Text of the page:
This blog was originally posted by Dave Ryan on the Peformance I Create blog. Twice a month Blogging4Jobs will feature a guest post from the up-and-coming multi-contributor blog, Performance I Create.
I have been watching what my fellow team members here at #PICHR have been talking about this month, and there is a lot of dialogue about stuff that is going on in the trenches of HR. Trench HR is not my term, I am borrowing it from my friend Charlie Judy (consider this as proper attribution), only because I think it so represents what myself and so many folks do, day in and day out.
Sportscaster extraordinaire John Madden always made the case about how football games were won and lost on the line of scrimmage – in the trenches. This is where the most important part of the game is played, although the players here don’t get the fanfare and the notoriety that the big play guys get.
The play in the trenches is mean and rough. People that play here get hurt, and they are fine with that because they know that happens when you play hard and give every play all you got. The accolades are few and the criticisms many. In the trenches of HR, work is hard most days. If you are not practicing HR in a fortune 500 company and are out in the fray everyday, you know this.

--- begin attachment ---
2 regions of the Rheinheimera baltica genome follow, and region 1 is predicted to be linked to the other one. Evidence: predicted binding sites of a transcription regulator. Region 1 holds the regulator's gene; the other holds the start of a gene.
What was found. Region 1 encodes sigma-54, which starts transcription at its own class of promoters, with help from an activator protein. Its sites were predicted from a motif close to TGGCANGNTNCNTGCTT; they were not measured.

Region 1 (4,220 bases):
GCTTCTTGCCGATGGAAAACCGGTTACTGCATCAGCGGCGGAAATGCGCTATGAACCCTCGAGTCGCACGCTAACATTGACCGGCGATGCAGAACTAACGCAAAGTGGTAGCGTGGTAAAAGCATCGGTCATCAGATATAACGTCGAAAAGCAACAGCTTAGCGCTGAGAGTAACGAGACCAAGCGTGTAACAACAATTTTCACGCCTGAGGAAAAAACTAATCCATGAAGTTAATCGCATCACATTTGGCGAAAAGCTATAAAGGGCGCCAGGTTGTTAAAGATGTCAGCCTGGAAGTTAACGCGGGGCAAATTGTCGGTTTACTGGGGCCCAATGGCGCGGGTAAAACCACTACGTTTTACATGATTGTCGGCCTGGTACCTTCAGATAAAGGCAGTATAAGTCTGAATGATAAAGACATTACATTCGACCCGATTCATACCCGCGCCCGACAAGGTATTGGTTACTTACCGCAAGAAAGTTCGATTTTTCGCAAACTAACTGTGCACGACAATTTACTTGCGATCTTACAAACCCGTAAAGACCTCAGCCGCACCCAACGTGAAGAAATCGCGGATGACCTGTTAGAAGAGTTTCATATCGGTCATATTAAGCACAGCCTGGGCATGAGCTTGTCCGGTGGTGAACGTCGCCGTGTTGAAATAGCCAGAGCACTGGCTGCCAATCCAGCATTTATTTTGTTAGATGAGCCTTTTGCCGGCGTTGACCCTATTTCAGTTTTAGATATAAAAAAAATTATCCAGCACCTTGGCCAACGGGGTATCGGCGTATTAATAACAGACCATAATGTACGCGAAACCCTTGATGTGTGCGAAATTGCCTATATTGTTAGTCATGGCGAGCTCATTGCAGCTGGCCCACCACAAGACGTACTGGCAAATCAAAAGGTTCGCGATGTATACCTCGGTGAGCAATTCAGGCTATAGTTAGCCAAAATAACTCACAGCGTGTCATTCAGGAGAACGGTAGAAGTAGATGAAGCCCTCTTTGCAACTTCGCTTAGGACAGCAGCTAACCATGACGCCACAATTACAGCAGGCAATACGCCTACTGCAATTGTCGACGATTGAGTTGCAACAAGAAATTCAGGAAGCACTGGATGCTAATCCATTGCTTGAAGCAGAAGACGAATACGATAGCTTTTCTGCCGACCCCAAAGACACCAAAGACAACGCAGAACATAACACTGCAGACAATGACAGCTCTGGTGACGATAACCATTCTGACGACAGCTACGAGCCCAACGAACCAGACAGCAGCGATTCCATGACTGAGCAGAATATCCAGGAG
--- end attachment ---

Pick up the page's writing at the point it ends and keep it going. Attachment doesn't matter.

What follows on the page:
For those of us in the trenches, many days are spent doing other people’s bidding, cleaning up their mess, trying to put the wheels back on the wagon (speaking metaphorically here of course). How often does anyone comment on an effective training program, compared to the number of times something is said about a foolish injury which occurs to an employee who continues to disobey rules? This is the same employee that you will have to most likely terminate someday because of their affinity for breaking rules.
I was in a conference session one day and the presenter asked, “How many people have ever had to lay off or terminate more than 50 people in a day?” About half of the hands in the room went up. This is not news to anyone in the trenches, but that is just a butt ugly day, no matter how insensitive you think you have become! So here is what I know. HR in the trenches is hard – and it ain’t for the faint of heart either!
If you are looking for a pat on the back, chances are you are in the wrong place. If you want to get the press like the quarterbacks, the running backs or the wide receivers, then I suggest you become a consultant, a speaker or a professor, because then you can just talk about the trenches without having to live in them everyday.
For those of us left behind in the trenches, we will continue to push on everyday; working on that handbook, holding the employee orientations, making sure the I9 is filled out properly and seeing that all of the appropriate training is getting done (even when their supervisors fights you on it). So we aren’t all that different than the people in this old commercial.
Here’s to all my friends in the HR Trenches – This Buds for You!